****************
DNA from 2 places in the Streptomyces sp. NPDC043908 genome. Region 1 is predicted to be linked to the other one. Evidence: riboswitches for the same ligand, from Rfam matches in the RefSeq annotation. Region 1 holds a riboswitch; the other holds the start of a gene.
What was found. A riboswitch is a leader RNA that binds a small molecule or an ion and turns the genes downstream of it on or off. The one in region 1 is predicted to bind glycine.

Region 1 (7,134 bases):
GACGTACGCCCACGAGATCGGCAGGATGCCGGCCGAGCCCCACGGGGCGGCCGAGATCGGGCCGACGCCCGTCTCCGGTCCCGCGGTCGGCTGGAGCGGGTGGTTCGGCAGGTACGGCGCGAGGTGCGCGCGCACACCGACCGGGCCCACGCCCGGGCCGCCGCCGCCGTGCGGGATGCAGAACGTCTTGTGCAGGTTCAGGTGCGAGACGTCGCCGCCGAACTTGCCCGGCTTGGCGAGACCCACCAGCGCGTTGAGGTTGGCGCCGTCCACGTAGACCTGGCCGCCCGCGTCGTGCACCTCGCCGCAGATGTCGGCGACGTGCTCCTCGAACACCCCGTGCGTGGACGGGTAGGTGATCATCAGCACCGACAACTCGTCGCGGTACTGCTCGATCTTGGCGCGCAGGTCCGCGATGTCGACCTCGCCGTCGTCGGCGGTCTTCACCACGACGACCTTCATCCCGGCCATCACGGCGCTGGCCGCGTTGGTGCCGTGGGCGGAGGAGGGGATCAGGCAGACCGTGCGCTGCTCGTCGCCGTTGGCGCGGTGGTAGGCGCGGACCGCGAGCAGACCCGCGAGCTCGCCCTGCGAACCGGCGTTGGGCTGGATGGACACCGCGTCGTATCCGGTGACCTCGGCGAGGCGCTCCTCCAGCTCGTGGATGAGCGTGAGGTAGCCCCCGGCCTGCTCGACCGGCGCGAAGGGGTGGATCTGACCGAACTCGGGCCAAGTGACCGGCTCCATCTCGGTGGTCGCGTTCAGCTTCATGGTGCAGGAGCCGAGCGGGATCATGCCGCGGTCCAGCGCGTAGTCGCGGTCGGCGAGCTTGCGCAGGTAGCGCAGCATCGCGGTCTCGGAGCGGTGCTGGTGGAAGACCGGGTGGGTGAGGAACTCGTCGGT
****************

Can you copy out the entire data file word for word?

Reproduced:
DNA from 2 places in the Streptomyces sp. NPDC043908 genome. Region 1 is predicted to be linked to the other one. Evidence: riboswitches for the same ligand, from Rfam matches in the RefSeq annotation. Region 1 holds a riboswitch; the other holds the start of a gene.
What was found. A riboswitch is a leader RNA that binds a small molecule or an ion and turns the genes downstream of it on or off. The one in region 1 is predicted to bind glycine.

Region 1 (7,134 bases):
GACGTACGCCCACGAGATCGGCAGGATGCCGGCCGAGCCCCACGGGGCGGCCGAGATCGGGCCGACGCCCGTCTCCGGTCCCGCGGTCGGCTGGAGCGGGTGGTTCGGCAGGTACGGCGCGAGGTGCGCGCGCACACCGACCGGGCCCACGCCCGGGCCGCCGCCGCCGTGCGGGATGCAGAACGTCTTGTGCAGGTTCAGGTGCGAGACGTCGCCGCCGAACTTGCCCGGCTTGGCGAGACCCACCAGCGCGTTGAGGTTGGCGCCGTCCACGTAGACCTGGCCGCCCGCGTCGTGCACCTCGCCGCAGATGTCGGCGACGTGCTCCTCGAACACCCCGTGCGTGGACGGGTAGGTGATCATCAGCACCGACAACTCGTCGCGGTACTGCTCGATCTTGGCGCGCAGGTCCGCGATGTCGACCTCGCCGTCGTCGGCGGTCTTCACCACGACGACCTTCATCCCGGCCATCACGGCGCTGGCCGCGTTGGTGCCGTGGGCGGAGGAGGGGATCAGGCAGACCGTGCGCTGCTCGTCGCCGTTGGCGCGGTGGTAGGCGCGGACCGCGAGCAGACCCGCGAGCTCGCCCTGCGAACCGGCGTTGGGCTGGATGGACACCGCGTCGTATCCGGTGACCTCGGCGAGGCGCTCCTCCAGCTCGTGGATGAGCGTGAGGTAGCCCCCGGCCTGCTCGACCGGCGCGAAGGGGTGGATCTGACCGAACTCGGGCCAAGTGACCGGCTCCATCTCGGTGGTCGCGTTCAGCTTCATGGTGCAGGAGCCGAGCGGGATCATGCCGCGGTCCAGCGCGTAGTCGCGGTCGGCGAGCTTGCGCAGGTAGCGCAGCATCGCGGTCTCGGAGCGGTGCTGGTGGAAGACCGGGTGGGTGAGGAACTCGTCGGT